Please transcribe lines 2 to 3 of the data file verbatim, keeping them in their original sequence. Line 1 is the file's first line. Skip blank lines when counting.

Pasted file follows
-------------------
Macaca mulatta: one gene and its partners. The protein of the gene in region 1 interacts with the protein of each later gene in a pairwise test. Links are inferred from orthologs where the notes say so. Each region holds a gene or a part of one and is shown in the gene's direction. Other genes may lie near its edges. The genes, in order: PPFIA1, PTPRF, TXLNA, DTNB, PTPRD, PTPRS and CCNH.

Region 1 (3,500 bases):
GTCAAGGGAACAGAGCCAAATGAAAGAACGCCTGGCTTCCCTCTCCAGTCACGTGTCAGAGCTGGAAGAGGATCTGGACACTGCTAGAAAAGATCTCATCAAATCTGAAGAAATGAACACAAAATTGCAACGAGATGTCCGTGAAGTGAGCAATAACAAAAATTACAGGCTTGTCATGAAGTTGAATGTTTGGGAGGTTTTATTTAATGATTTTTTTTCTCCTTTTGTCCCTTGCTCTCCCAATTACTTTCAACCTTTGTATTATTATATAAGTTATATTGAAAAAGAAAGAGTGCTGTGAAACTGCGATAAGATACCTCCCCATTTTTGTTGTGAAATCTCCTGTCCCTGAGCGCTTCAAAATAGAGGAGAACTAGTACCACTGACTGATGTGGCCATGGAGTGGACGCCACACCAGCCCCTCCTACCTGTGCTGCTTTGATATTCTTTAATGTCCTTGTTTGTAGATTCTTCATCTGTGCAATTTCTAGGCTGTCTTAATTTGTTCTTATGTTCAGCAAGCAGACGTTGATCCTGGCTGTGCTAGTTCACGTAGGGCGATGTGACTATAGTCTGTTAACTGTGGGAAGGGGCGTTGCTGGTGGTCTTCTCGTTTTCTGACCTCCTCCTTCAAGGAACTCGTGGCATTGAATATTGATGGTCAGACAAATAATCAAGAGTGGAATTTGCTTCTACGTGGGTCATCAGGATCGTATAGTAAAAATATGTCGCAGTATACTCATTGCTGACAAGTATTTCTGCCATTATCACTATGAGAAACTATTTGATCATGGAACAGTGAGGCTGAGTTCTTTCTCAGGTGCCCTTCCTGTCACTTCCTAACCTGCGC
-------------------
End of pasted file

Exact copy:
Region 1 (3,500 bases):
GTCAAGGGAACAGAGCCAAATGAAAGAACGCCTGGCTTCCCTCTCCAGTCACGTGTCAGAGCTGGAAGAGGATCTGGACACTGCTAGAAAAGATCTCATCAAATCTGAAGAAATGAACACAAAATTGCAACGAGATGTCCGTGAAGTGAGCAATAACAAAAATTACAGGCTTGTCATGAAGTTGAATGTTTGGGAGGTTTTATTTAATGATTTTTTTTCTCCTTTTGTCCCTTGCTCTCCCAATTACTTTCAACCTTTGTATTATTATATAAGTTATATTGAAAAAGAAAGAGTGCTGTGAAACTGCGATAAGATACCTCCCCATTTTTGTTGTGAAATCTCCTGTCCCTGAGCGCTTCAAAATAGAGGAGAACTAGTACCACTGACTGATGTGGCCATGGAGTGGACGCCACACCAGCCCCTCCTACCTGTGCTGCTTTGATATTCTTTAATGTCCTTGTTTGTAGATTCTTCATCTGTGCAATTTCTAGGCTGTCTTAATTTGTTCTTATGTTCAGCAAGCAGACGTTGATCCTGGCTGTGCTAGTTCACGTAGGGCGATGTGACTATAGTCTGTTAACTGTGGGAAGGGGCGTTGCTGGTGGTCTTCTCGTTTTCTGACCTCCTCCTTCAAGGAACTCGTGGCATTGAATATTGATGGTCAGACAAATAATCAAGAGTGGAATTTGCTTCTACGTGGGTCATCAGGATCGTATAGTAAAAATATGTCGCAGTATACTCATTGCTGACAAGTATTTCTGCCATTATCACTATGAGAAACTATTTGATCATGGAACAGTGAGGCTGAGTTCTTTCTCAGGTGCCCTTCCTGTCACTTCCTAACCTGCGC